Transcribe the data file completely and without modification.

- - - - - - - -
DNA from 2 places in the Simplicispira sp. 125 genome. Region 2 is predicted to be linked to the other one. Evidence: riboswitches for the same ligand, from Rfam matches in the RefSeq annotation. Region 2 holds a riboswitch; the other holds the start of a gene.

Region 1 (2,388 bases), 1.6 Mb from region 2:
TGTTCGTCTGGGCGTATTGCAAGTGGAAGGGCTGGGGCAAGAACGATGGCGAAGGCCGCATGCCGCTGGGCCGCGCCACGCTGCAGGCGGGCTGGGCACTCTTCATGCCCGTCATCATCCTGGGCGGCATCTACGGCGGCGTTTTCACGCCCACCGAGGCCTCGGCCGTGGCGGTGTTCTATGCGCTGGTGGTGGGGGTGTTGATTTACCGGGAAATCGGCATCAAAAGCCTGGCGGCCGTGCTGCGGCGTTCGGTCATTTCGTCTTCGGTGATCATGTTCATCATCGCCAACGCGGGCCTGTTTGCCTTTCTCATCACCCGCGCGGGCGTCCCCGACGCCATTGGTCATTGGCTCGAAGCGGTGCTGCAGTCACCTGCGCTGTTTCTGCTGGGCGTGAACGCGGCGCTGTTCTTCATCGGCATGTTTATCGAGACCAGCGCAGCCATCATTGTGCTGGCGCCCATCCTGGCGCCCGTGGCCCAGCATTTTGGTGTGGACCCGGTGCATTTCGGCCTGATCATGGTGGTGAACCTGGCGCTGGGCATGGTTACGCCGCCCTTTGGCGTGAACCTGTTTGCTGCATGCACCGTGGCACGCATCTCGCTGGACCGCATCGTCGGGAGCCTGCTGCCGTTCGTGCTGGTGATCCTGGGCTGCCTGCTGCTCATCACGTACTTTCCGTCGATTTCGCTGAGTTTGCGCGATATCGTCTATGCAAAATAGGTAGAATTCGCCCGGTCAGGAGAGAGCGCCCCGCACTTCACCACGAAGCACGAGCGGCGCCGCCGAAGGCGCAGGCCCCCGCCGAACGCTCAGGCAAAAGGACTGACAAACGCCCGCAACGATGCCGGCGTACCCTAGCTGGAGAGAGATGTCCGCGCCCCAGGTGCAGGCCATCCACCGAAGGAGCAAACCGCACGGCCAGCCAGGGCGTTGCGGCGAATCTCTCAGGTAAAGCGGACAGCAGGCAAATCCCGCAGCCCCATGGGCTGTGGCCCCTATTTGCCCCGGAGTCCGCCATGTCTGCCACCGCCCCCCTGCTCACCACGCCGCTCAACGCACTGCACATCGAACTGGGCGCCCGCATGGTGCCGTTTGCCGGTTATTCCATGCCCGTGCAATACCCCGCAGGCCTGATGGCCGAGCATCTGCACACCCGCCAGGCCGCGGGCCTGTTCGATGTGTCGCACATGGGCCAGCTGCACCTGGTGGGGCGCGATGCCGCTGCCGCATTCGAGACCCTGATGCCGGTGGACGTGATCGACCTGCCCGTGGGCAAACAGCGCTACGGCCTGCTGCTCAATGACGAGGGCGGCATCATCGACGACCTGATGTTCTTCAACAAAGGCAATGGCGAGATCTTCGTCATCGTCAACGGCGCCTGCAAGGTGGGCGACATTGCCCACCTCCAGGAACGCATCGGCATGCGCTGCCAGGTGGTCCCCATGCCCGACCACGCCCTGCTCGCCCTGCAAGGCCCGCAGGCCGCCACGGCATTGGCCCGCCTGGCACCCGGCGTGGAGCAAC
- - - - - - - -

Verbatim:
DNA from 2 places in the Simplicispira sp. 125 genome. Region 2 is predicted to be linked to the other one. Evidence: riboswitches for the same ligand, from Rfam matches in the RefSeq annotation. Region 2 holds a riboswitch; the other holds the start of a gene.

Region 1 (2,388 bases), 1.6 Mb from region 2:
TGTTCGTCTGGGCGTATTGCAAGTGGAAGGGCTGGGGCAAGAACGATGGCGAAGGCCGCATGCCGCTGGGCCGCGCCACGCTGCAGGCGGGCTGGGCACTCTTCATGCCCGTCATCATCCTGGGCGGCATCTACGGCGGCGTTTTCACGCCCACCGAGGCCTCGGCCGTGGCGGTGTTCTATGCGCTGGTGGTGGGGGTGTTGATTTACCGGGAAATCGGCATCAAAAGCCTGGCGGCCGTGCTGCGGCGTTCGGTCATTTCGTCTTCGGTGATCATGTTCATCATCGCCAACGCGGGCCTGTTTGCCTTTCTCATCACCCGCGCGGGCGTCCCCGACGCCATTGGTCATTGGCTCGAAGCGGTGCTGCAGTCACCTGCGCTGTTTCTGCTGGGCGTGAACGCGGCGCTGTTCTTCATCGGCATGTTTATCGAGACCAGCGCAGCCATCATTGTGCTGGCGCCCATCCTGGCGCCCGTGGCCCAGCATTTTGGTGTGGACCCGGTGCATTTCGGCCTGATCATGGTGGTGAACCTGGCGCTGGGCATGGTTACGCCGCCCTTTGGCGTGAACCTGTTTGCTGCATGCACCGTGGCACGCATCTCGCTGGACCGCATCGTCGGGAGCCTGCTGCCGTTCGTGCTGGTGATCCTGGGCTGCCTGCTGCTCATCACGTACTTTCCGTCGATTTCGCTGAGTTTGCGCGATATCGTCTATGCAAAATAGGTAGAATTCGCCCGGTCAGGAGAGAGCGCCCCGCACTTCACCACGAAGCACGAGCGGCGCCGCCGAAGGCGCAGGCCCCCGCCGAACGCTCAGGCAAAAGGACTGACAAACGCCCGCAACGATGCCGGCGTACCCTAGCTGGAGAGAGATGTCCGCGCCCCAGGTGCAGGCCATCCACCGAAGGAGCAAACCGCACGGCCAGCCAGGGCGTTGCGGCGAATCTCTCAGGTAAAGCGGACAGCAGGCAAATCCCGCAGCCCCATGGGCTGTGGCCCCTATTTGCCCCGGAGTCCGCCATGTCTGCCACCGCCCCCCTGCTCACCACGCCGCTCAACGCACTGCACATCGAACTGGGCGCCCGCATGGTGCCGTTTGCCGGTTATTCCATGCCCGTGCAATACCCCGCAGGCCTGATGGCCGAGCATCTGCACACCCGCCAGGCCGCGGGCCTGTTCGATGTGTCGCACATGGGCCAGCTGCACCTGGTGGGGCGCGATGCCGCTGCCGCATTCGAGACCCTGATGCCGGTGGACGTGATCGACCTGCCCGTGGGCAAACAGCGCTACGGCCTGCTGCTCAATGACGAGGGCGGCATCATCGACGACCTGATGTTCTTCAACAAAGGCAATGGCGAGATCTTCGTCATCGTCAACGGCGCCTGCAAGGTGGGCGACATTGCCCACCTCCAGGAACGCATCGGCATGCGCTGCCAGGTGGTCCCCATGCCCGACCACGCCCTGCTCGCCCTGCAAGGCCCGCAGGCCGCCACGGCATTGGCCCGCCTGGCACCCGGCGTGGAGCAAC